2018 US midterm elections

Trey Gowdy(R:SC) has announced that he will not run for re-election this year.

House is degrading for them as well, with their generic ballot lead down to +6, which is probably not quite enough to take back the House.

The Democrats are just picking the wrong battles right now.

If the current #TrumpSlump becomes an ongoing thing, the GOP is in even worse trouble than we thought. :eek: :smiley:

I’m really confused how you read that article and concluded “Things keep looking good for Dems to take the House”. CNN rates 176 seats as Solid Republican, 25 as likely Republican, and 21 as Lean Republican. That alone is good enough for a majority even if the Dems managed to win every single one of the tossup seats. According to your cite, things are NOT looking good for Dems to take the House.

What is the “#TrumpSlump” in your eyes?

Penna. redistricting, SCOTUS and the midterms: https://www.cnn.com/2018/02/05/politics/pennsylvania-redistricting-ruling/index.html

What effect might a Grand Military Parade have on the election if is held the weekend before voting day with lots of hype during the run up to the midterms?

If it were seen as pre-North-Korea-attack posturing, it could seriously hurt Republicans. If it were seen as “Making America Great Again” it might help them.

I think the plan is for it to be held on Independence Day, but of course that could change.

Fundraising update in House races: https://www.cnn.com/2018/02/07/politics/house-key-race-ratings-changes/index.html

Looking at that map, it’s still gonna be a tight squeeze for Dems to win the House. Even if they win all of the blue dots, and all of the yellow toss-ups, they’d still fall short. They’d need to take 20% (4) of the “Lean Republican” seats to take back the gavel. Not impossible, but not anywhere near a slam dunk.

That being said, I’m fired up to donate to and volunteer for the Democrat challenging my congressman, who has served this “Solid Republican” district since 2011. But more importantly, there is serious organizing within the county party and local Indivisible group around the Dem challenger right now too. So if there’s this level of activity and excitement surrounding a candidate who is a reeeeeeeeeaaaaaal longshot to win, I can only hope there’s even more stuff happening in the “Lean Republican” and "Likely Republican"districts. If so, then things might get good in November.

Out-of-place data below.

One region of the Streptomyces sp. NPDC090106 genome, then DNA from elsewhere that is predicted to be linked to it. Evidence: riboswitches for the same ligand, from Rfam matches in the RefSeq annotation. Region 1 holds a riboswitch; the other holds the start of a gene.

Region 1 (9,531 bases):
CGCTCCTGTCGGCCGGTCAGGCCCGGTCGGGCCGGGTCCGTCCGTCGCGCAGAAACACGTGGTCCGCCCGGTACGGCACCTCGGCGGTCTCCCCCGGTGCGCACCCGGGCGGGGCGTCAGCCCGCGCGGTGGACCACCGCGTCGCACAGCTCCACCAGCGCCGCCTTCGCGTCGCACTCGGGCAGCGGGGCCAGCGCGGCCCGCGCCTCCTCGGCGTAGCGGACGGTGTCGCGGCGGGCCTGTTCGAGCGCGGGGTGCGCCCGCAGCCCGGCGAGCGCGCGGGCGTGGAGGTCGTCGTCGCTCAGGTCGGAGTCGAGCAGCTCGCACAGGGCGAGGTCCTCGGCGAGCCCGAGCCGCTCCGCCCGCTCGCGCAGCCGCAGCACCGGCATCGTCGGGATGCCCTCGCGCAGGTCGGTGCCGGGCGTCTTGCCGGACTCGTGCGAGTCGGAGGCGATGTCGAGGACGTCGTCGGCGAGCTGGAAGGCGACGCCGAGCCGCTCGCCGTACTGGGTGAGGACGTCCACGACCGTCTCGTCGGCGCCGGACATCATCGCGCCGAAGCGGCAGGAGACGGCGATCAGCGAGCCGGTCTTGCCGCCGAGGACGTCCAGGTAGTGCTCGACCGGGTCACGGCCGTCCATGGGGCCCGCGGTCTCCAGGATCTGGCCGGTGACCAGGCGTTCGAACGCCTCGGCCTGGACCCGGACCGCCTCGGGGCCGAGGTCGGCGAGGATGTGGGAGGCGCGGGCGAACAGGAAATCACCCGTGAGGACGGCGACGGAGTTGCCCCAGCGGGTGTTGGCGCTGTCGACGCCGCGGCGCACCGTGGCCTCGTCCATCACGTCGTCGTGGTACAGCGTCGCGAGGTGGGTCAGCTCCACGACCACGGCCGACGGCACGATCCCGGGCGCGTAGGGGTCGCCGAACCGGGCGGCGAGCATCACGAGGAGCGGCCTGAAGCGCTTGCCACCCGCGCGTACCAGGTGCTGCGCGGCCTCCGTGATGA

I also think a lot depends on the economy going into the fall. If things are humming, the Dems *could *still take the House, but it would be harder. And I’d actually bet on Republicans keeping the House if the economy seems to be as good as it’s been for the past year or so.

But if there’s even a *perception *of an economy that’s tanking-- just a whiff of negativity in the news-- you’re going to see several “Lean Republican” seats easily go Dem. Many people might be looking for any reason to vote against this unpopular party and its president, but if the economy seems to be going fine, it’ll be harder for them to actually do it (in districts that typically lean red). A shaky economy gives them a reason and more confidence to vote Dem.

However, going beyond just perceptions of a shaky economy, if the stock market continues to go down, you’re going to see the blue bloods who only supported Trump for financial reasons (but think he’s a dumbass schmuck) flip or stay home, and that’s when Dems could start picking off those sweet, sweet “Likely Republican” seats.

Hatred for Trump goes a long way with firing up the base, but I think to flip seats from “lean red” and “likey red,” it’s going to come down to the economy (or at least the perception of it).

Over the last few months I think the Republicans have marginally improved their position.

1)Trump’s popularity is at 41% which is poor but not catastrophic. The generic ballot has also moved a few points towards the Republicans.